Deskaheh (also known as Levi General) was a Cayuga chief and speaker of the Six Nations Hereditary Council. A member of the Longhouse religion, Deskaheh insisted that the Six Nations retain their languages and distinctive culture. (See also Religion and Spirituality of Indigenous Peoples in Canada and Indigenous Languages in Canada.)
When the Canadian government tried in 1923 to unseat the Six Nations Hereditary Council and to institute an elected one, Deskaheh acted immediately. He worked to obtain international recognition of the Six Nations as a sovereign Indian nation ruled by a hereditary council of chiefs. Travelling on a passport issued by the council, he went to the League of Nations in Geneva, Switzerland. But the League's secretariat refused to allow him to address the assembly, arguing that Canada had jurisdiction over the Six Nations. Exhausted, Deskaheh became ill shortly after returning to North America and died from pneumonia.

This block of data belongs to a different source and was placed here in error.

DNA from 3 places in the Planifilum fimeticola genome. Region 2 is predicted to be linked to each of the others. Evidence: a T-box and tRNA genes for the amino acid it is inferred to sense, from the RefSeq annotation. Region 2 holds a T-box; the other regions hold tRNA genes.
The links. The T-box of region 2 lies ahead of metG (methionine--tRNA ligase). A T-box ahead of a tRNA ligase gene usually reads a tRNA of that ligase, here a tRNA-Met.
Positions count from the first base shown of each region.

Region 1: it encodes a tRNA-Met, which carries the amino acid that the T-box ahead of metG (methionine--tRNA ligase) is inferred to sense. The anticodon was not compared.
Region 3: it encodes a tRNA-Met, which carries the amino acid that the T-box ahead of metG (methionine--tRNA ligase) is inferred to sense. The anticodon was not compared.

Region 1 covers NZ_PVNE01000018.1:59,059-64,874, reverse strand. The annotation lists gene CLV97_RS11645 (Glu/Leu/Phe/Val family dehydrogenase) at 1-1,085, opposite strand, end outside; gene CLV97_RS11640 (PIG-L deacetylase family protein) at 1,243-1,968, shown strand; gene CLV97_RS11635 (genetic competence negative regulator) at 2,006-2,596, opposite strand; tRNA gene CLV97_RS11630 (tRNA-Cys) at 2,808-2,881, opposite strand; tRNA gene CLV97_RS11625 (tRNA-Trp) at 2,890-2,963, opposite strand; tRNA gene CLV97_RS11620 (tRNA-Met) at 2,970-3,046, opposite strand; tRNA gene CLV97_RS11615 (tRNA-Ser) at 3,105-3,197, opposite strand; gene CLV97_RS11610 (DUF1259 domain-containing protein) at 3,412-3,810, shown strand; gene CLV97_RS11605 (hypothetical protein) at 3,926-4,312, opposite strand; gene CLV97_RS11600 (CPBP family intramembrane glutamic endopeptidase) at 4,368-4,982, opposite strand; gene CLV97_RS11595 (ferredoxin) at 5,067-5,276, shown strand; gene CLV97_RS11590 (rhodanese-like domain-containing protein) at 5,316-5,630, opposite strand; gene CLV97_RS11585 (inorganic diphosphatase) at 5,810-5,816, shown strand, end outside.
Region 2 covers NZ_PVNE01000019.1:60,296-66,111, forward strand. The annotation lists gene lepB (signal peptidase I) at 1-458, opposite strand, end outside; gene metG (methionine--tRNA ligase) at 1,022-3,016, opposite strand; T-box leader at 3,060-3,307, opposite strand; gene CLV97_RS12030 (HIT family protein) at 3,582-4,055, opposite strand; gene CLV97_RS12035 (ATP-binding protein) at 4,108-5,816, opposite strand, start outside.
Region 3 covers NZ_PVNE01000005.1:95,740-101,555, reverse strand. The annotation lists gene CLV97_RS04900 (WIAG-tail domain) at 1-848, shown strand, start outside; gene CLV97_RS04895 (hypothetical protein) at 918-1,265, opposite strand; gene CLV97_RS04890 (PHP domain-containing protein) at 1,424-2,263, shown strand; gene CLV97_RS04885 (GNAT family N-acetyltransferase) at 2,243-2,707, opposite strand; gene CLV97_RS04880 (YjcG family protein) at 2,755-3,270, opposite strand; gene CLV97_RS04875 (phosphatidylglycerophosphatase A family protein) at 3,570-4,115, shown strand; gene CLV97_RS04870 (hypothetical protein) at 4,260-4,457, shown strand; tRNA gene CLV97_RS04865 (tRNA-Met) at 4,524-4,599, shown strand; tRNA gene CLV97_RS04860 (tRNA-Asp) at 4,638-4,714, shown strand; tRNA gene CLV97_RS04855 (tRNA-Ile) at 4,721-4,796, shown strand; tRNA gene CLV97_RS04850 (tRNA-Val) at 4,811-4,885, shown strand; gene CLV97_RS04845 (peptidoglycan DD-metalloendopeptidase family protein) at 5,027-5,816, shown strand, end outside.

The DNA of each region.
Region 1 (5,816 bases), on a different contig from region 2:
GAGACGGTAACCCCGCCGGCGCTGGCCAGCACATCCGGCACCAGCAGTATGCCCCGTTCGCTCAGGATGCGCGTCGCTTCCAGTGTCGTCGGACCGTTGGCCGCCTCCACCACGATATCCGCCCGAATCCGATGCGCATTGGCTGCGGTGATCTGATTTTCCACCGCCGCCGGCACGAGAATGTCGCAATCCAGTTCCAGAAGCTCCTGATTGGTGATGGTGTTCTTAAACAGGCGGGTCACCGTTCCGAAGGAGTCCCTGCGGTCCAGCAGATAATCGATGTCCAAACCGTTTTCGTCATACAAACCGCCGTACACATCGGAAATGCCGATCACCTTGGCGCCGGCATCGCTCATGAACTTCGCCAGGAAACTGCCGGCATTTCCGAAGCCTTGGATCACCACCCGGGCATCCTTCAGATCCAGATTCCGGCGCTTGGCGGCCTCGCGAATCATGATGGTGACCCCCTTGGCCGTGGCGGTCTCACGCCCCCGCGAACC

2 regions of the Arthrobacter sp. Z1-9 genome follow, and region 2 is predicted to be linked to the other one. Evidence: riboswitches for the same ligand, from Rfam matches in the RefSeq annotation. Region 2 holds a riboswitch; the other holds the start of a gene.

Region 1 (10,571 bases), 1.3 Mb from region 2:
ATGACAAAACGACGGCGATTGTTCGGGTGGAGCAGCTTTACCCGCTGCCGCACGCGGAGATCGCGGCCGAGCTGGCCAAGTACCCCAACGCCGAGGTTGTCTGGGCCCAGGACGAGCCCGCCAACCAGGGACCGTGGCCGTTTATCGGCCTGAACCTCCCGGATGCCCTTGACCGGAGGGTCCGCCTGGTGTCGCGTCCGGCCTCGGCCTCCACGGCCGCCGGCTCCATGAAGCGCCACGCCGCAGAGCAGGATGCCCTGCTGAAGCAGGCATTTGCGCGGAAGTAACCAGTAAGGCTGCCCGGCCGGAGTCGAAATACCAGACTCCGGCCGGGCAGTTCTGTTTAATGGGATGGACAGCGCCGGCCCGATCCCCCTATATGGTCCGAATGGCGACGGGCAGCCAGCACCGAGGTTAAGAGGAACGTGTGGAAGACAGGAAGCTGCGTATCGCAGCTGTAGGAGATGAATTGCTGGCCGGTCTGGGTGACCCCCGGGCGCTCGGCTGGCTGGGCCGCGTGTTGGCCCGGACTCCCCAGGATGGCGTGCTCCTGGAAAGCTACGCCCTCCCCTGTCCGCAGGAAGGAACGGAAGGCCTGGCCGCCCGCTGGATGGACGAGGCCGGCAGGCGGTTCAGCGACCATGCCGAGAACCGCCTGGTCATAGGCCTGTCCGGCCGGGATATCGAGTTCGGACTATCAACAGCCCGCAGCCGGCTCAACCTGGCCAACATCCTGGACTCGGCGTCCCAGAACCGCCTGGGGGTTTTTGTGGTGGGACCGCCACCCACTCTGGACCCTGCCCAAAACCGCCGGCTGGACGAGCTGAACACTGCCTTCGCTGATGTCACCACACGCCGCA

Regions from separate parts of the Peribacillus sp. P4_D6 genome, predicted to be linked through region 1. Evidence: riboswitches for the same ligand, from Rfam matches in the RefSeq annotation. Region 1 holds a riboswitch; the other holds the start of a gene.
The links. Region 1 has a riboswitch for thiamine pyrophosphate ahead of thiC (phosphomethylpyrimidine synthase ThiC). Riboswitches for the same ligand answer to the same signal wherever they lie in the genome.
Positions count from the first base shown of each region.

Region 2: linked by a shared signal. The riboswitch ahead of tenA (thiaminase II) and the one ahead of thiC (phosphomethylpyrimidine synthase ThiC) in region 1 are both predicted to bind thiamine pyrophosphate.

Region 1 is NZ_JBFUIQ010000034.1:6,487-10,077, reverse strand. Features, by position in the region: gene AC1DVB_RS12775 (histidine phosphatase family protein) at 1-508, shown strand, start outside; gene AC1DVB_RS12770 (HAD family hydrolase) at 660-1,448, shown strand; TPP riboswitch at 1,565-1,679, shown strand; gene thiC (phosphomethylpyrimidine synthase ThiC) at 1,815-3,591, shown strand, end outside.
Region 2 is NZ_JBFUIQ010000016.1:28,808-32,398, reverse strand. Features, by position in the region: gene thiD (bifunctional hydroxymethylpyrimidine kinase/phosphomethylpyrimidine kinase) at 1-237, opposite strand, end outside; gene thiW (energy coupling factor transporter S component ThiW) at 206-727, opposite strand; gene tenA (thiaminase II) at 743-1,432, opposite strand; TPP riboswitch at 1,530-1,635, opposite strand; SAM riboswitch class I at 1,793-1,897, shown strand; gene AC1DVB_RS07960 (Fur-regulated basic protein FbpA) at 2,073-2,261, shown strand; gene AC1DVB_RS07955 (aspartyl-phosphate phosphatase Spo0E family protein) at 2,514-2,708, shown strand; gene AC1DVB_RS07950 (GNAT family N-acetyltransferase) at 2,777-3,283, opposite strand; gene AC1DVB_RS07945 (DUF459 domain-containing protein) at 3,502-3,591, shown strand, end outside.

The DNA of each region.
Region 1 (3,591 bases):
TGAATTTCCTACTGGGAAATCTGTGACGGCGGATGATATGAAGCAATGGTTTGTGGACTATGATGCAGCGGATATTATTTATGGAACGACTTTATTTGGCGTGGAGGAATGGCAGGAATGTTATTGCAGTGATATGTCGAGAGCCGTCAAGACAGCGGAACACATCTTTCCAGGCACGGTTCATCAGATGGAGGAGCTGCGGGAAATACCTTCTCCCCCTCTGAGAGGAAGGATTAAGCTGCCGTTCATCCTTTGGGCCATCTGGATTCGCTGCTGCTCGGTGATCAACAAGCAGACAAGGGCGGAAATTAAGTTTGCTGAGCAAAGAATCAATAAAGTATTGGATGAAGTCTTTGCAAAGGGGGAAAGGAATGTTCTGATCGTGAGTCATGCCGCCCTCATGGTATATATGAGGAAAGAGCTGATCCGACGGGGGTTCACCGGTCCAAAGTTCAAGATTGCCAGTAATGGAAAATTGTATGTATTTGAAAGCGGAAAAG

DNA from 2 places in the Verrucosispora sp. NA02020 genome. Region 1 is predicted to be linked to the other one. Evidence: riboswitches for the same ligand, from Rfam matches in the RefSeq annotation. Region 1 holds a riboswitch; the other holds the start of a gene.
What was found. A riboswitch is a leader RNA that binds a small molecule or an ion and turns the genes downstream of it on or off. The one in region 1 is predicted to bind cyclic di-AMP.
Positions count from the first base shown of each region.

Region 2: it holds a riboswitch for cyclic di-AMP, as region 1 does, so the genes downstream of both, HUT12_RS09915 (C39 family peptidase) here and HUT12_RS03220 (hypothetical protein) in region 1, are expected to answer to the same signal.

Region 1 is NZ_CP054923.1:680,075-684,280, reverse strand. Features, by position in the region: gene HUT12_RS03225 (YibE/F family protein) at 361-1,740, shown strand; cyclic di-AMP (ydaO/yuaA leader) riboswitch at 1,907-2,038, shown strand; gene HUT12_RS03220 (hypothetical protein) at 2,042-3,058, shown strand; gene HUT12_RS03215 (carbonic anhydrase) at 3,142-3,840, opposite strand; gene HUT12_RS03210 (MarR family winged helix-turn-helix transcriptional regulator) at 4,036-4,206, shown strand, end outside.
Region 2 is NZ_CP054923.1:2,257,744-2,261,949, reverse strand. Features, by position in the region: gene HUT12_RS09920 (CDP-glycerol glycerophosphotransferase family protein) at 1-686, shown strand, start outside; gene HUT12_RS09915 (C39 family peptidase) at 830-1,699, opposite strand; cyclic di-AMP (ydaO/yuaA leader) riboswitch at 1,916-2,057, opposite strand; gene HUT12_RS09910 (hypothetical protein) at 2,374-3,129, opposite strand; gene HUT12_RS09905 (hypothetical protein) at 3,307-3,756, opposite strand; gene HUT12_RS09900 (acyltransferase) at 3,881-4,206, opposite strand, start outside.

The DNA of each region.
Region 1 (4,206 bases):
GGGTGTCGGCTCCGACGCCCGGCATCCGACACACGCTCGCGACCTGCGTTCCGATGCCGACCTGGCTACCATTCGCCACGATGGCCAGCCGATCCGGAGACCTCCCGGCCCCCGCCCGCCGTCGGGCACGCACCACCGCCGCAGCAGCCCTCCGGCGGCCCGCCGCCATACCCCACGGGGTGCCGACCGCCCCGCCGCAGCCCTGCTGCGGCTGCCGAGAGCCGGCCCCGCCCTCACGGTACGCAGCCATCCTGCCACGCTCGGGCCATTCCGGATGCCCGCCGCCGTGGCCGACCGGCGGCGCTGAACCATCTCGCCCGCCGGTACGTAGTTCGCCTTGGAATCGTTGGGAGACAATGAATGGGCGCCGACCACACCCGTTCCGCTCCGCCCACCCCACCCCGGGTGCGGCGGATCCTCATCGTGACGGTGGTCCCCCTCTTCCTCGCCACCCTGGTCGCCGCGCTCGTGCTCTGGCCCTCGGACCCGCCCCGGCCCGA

Six months before his death, the Canadian government ended the Confederacy's administrative functions on the reserve and organized a vote for an elected council. Both councils existed well into the 1980s, but only the elected body is recognized by the state.